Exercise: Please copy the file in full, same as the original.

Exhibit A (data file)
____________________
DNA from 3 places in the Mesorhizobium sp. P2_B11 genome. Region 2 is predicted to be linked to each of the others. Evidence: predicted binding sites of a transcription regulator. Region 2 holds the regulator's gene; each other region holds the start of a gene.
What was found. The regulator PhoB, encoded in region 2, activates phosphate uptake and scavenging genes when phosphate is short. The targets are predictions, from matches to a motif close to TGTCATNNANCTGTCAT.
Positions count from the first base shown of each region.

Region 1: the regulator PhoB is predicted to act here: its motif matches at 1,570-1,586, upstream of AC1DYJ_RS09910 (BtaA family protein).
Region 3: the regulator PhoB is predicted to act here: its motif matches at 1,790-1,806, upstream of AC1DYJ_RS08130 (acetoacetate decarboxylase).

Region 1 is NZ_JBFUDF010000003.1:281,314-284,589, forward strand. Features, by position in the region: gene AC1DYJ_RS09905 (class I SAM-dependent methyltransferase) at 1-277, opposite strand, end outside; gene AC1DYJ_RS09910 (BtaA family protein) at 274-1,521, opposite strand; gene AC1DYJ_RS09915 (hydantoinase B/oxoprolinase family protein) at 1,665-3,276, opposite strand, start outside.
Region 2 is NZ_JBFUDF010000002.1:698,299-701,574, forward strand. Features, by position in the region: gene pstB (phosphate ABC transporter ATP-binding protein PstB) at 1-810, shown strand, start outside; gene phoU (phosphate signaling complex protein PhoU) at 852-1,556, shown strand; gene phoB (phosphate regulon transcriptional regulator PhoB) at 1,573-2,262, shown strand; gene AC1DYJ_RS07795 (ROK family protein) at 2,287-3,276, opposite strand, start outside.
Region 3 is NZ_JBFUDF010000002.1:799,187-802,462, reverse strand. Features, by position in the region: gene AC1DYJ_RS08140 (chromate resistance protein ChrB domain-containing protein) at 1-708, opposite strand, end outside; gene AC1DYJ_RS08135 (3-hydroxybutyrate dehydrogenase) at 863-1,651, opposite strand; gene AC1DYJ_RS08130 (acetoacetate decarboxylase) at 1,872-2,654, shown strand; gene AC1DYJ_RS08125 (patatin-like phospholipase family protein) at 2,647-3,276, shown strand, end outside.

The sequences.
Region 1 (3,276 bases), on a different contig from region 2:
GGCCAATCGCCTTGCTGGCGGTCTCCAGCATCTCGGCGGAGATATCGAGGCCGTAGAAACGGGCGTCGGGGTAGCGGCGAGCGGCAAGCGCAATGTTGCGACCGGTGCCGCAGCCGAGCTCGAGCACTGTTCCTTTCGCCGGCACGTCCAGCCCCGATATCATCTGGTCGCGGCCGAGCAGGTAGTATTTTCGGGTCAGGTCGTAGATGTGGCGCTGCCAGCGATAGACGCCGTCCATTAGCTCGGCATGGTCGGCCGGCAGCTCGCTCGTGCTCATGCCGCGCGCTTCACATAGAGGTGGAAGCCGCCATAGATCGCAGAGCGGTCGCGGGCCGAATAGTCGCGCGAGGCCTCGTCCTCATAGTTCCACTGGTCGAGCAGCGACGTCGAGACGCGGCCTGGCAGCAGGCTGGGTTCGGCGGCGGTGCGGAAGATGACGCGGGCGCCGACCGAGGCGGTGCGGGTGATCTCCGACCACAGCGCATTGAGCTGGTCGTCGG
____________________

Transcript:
DNA from 3 places in the Mesorhizobium sp. P2_B11 genome. Region 2 is predicted to be linked to each of the others. Evidence: predicted binding sites of a transcription regulator. Region 2 holds the regulator's gene; each other region holds the start of a gene.
What was found. The regulator PhoB, encoded in region 2, activates phosphate uptake and scavenging genes when phosphate is short. The targets are predictions, from matches to a motif close to TGTCATNNANCTGTCAT.
Positions count from the first base shown of each region.

Region 1: the regulator PhoB is predicted to act here: its motif matches at 1,570-1,586, upstream of AC1DYJ_RS09910 (BtaA family protein).
Region 3: the regulator PhoB is predicted to act here: its motif matches at 1,790-1,806, upstream of AC1DYJ_RS08130 (acetoacetate decarboxylase).

Region 1 is NZ_JBFUDF010000003.1:281,314-284,589, forward strand. Features, by position in the region: gene AC1DYJ_RS09905 (class I SAM-dependent methyltransferase) at 1-277, opposite strand, end outside; gene AC1DYJ_RS09910 (BtaA family protein) at 274-1,521, opposite strand; gene AC1DYJ_RS09915 (hydantoinase B/oxoprolinase family protein) at 1,665-3,276, opposite strand, start outside.
Region 2 is NZ_JBFUDF010000002.1:698,299-701,574, forward strand. Features, by position in the region: gene pstB (phosphate ABC transporter ATP-binding protein PstB) at 1-810, shown strand, start outside; gene phoU (phosphate signaling complex protein PhoU) at 852-1,556, shown strand; gene phoB (phosphate regulon transcriptional regulator PhoB) at 1,573-2,262, shown strand; gene AC1DYJ_RS07795 (ROK family protein) at 2,287-3,276, opposite strand, start outside.
Region 3 is NZ_JBFUDF010000002.1:799,187-802,462, reverse strand. Features, by position in the region: gene AC1DYJ_RS08140 (chromate resistance protein ChrB domain-containing protein) at 1-708, opposite strand, end outside; gene AC1DYJ_RS08135 (3-hydroxybutyrate dehydrogenase) at 863-1,651, opposite strand; gene AC1DYJ_RS08130 (acetoacetate decarboxylase) at 1,872-2,654, shown strand; gene AC1DYJ_RS08125 (patatin-like phospholipase family protein) at 2,647-3,276, shown strand, end outside.

The sequences.
Region 1 (3,276 bases), on a different contig from region 2:
GGCCAATCGCCTTGCTGGCGGTCTCCAGCATCTCGGCGGAGATATCGAGGCCGTAGAAACGGGCGTCGGGGTAGCGGCGAGCGGCAAGCGCAATGTTGCGACCGGTGCCGCAGCCGAGCTCGAGCACTGTTCCTTTCGCCGGCACGTCCAGCCCCGATATCATCTGGTCGCGGCCGAGCAGGTAGTATTTTCGGGTCAGGTCGTAGATGTGGCGCTGCCAGCGATAGACGCCGTCCATTAGCTCGGCATGGTCGGCCGGCAGCTCGCTCGTGCTCATGCCGCGCGCTTCACATAGAGGTGGAAGCCGCCATAGATCGCAGAGCGGTCGCGGGCCGAATAGTCGCGCGAGGCCTCGTCCTCATAGTTCCACTGGTCGAGCAGCGACGTCGAGACGCGGCCTGGCAGCAGGCTGGGTTCGGCGGCGGTGCGGAAGATGACGCGGGCGCCGACCGAGGCGGTGCGGGTGATCTCCGACCACAGCGCATTGAGCTGGTCGTCGG